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Endless Summer 1779

June 2024
1min read
Endless summer 1779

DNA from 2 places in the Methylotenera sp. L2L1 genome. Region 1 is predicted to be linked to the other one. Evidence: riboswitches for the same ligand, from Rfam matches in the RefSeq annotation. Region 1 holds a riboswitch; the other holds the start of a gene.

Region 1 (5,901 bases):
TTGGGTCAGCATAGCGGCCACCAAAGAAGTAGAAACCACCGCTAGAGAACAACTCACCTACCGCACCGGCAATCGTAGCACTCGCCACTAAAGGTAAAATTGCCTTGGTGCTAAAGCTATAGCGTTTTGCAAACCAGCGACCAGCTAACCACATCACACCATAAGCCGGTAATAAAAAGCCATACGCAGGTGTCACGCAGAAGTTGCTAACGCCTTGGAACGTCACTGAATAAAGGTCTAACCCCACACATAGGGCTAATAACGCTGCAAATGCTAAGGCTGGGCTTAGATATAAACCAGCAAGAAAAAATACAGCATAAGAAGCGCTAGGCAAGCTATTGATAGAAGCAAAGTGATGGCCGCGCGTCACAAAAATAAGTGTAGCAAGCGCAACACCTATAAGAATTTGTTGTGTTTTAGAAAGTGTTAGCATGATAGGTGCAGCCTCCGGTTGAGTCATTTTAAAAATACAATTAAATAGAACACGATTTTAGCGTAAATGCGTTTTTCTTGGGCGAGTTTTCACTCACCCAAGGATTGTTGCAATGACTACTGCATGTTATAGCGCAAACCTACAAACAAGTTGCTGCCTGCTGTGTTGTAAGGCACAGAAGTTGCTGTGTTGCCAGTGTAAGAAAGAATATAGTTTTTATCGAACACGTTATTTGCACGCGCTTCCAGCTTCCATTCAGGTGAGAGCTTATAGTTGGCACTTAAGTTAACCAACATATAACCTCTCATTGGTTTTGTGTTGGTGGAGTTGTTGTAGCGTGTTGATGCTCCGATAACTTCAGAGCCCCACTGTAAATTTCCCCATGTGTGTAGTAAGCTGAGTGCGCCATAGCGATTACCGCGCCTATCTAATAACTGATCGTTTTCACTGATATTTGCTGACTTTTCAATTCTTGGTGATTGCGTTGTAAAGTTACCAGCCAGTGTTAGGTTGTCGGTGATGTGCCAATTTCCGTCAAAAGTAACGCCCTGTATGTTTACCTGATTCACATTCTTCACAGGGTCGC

Of all the sports that the hip generation “digs,” the favorite, at least outdoors, is surfing. Yet this glorious diversion has a long, bare history, especially in our fiftieth state—as attested by the 1870 drawing above, and by this description, written by an English officer a year after Captain James Cook discovered “Owhyhee” (as he spelled it) in 1778: “Swimming is not only a necessary art, in which both their men and women are more expert than any people we had hitherto seen, but a favourite diversion amongst them. One particular mode, in which they sometimes amused themselves with this exercise in Karakakooa Bay, appeared to us most perilous and extraordinary. … Whenever, from stormy weather, or any extraordinary swell at sea, the impetuosity of the surf is increased to its utmost height, they choose that time for this amusement, which is performed in the following manner:—Twenty or thirty of the natives, taking each a long narrow board, rounded at the ends, set out together from the shore. The first wave they meet they plunge under, and suffering it to roll over them, rise again beyond it.… As soon as they have gained, by these repeated efforts, the smooth water beyond the surf, they lay themselves at length on their board, and prepare for their return. As the surf consists of a number of waves, of which every third is remarked to be always much larger than the others … their first object is to place themselves on the summit of the largest surge, by which they are driven along with amazing rapidity toward the shore. If by mistake they should place themselves on one of the smaller waves … or should not be able to keep their plank in a proper direction on the top of the swell, they are left exposed to the fury of the next, and, to avoid it, are obliged again to dive and regain the place from which they set out. Those who succeed in their object of reaching the shore, have still the greatest danger to encounter. The coast being guarded by a chain of rocks, with here and there a small opening between them, they are obliged to steer their board through one of these, or, in case of failure, to quit it before they reach the rocks, and … make the best of their way back again. This is reckoned very disgraceful, and is also attended with the loss of the board, which I have often seen, with great terror, dashed to pieces at the very moment the islander quitted it. The boldness and address with which we saw them perform these difficult and dangerous manoeuvres was altogether astonishing, and is scarcely to be credited.”

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